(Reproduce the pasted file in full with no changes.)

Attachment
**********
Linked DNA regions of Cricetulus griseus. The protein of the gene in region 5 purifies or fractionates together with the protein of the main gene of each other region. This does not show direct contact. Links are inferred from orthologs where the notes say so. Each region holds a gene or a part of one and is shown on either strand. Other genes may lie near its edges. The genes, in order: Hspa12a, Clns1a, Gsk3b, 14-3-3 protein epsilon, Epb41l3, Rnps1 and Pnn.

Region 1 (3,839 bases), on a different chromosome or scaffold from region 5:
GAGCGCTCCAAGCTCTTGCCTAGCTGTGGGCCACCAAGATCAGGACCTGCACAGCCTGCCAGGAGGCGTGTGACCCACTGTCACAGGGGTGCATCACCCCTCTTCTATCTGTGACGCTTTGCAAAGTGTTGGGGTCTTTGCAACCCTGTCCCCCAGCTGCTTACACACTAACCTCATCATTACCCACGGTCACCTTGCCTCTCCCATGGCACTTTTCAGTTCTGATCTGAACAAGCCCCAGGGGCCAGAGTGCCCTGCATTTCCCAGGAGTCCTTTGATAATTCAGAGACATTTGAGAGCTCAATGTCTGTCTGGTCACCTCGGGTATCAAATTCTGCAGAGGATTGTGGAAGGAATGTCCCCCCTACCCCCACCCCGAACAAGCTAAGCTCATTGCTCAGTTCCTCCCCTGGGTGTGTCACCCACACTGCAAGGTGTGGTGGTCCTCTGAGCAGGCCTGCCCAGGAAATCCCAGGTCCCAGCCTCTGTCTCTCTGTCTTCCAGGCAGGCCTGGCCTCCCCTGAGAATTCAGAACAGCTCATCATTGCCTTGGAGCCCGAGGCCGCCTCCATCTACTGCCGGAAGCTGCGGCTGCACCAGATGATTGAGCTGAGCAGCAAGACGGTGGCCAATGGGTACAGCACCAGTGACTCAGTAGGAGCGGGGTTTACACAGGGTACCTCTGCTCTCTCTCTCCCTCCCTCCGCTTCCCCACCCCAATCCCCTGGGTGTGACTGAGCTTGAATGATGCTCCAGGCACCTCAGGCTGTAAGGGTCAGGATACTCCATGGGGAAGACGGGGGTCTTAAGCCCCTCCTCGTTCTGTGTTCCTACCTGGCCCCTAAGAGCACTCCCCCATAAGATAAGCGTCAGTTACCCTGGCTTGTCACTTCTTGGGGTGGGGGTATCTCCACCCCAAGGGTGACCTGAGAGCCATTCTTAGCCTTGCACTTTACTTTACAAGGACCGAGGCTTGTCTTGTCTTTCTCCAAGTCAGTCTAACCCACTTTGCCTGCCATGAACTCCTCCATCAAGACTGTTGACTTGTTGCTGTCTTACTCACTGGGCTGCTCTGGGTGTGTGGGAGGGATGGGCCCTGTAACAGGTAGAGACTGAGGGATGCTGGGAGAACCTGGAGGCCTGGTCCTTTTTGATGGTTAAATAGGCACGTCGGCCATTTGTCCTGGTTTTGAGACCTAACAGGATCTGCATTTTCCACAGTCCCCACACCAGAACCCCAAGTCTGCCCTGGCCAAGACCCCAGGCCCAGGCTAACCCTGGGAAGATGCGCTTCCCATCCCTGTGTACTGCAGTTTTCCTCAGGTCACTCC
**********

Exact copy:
Linked DNA regions of Cricetulus griseus. The protein of the gene in region 5 purifies or fractionates together with the protein of the main gene of each other region. This does not show direct contact. Links are inferred from orthologs where the notes say so. Each region holds a gene or a part of one and is shown on either strand. Other genes may lie near its edges. The genes, in order: Hspa12a, Clns1a, Gsk3b, 14-3-3 protein epsilon, Epb41l3, Rnps1 and Pnn.

Region 1 (3,839 bases), on a different chromosome or scaffold from region 5:
GAGCGCTCCAAGCTCTTGCCTAGCTGTGGGCCACCAAGATCAGGACCTGCACAGCCTGCCAGGAGGCGTGTGACCCACTGTCACAGGGGTGCATCACCCCTCTTCTATCTGTGACGCTTTGCAAAGTGTTGGGGTCTTTGCAACCCTGTCCCCCAGCTGCTTACACACTAACCTCATCATTACCCACGGTCACCTTGCCTCTCCCATGGCACTTTTCAGTTCTGATCTGAACAAGCCCCAGGGGCCAGAGTGCCCTGCATTTCCCAGGAGTCCTTTGATAATTCAGAGACATTTGAGAGCTCAATGTCTGTCTGGTCACCTCGGGTATCAAATTCTGCAGAGGATTGTGGAAGGAATGTCCCCCCTACCCCCACCCCGAACAAGCTAAGCTCATTGCTCAGTTCCTCCCCTGGGTGTGTCACCCACACTGCAAGGTGTGGTGGTCCTCTGAGCAGGCCTGCCCAGGAAATCCCAGGTCCCAGCCTCTGTCTCTCTGTCTTCCAGGCAGGCCTGGCCTCCCCTGAGAATTCAGAACAGCTCATCATTGCCTTGGAGCCCGAGGCCGCCTCCATCTACTGCCGGAAGCTGCGGCTGCACCAGATGATTGAGCTGAGCAGCAAGACGGTGGCCAATGGGTACAGCACCAGTGACTCAGTAGGAGCGGGGTTTACACAGGGTACCTCTGCTCTCTCTCTCCCTCCCTCCGCTTCCCCACCCCAATCCCCTGGGTGTGACTGAGCTTGAATGATGCTCCAGGCACCTCAGGCTGTAAGGGTCAGGATACTCCATGGGGAAGACGGGGGTCTTAAGCCCCTCCTCGTTCTGTGTTCCTACCTGGCCCCTAAGAGCACTCCCCCATAAGATAAGCGTCAGTTACCCTGGCTTGTCACTTCTTGGGGTGGGGGTATCTCCACCCCAAGGGTGACCTGAGAGCCATTCTTAGCCTTGCACTTTACTTTACAAGGACCGAGGCTTGTCTTGTCTTTCTCCAAGTCAGTCTAACCCACTTTGCCTGCCATGAACTCCTCCATCAAGACTGTTGACTTGTTGCTGTCTTACTCACTGGGCTGCTCTGGGTGTGTGGGAGGGATGGGCCCTGTAACAGGTAGAGACTGAGGGATGCTGGGAGAACCTGGAGGCCTGGTCCTTTTTGATGGTTAAATAGGCACGTCGGCCATTTGTCCTGGTTTTGAGACCTAACAGGATCTGCATTTTCCACAGTCCCCACACCAGAACCCCAAGTCTGCCCTGGCCAAGACCCCAGGCCCAGGCTAACCCTGGGAAGATGCGCTTCCCATCCCTGTGTACTGCAGTTTTCCTCAGGTCACTCC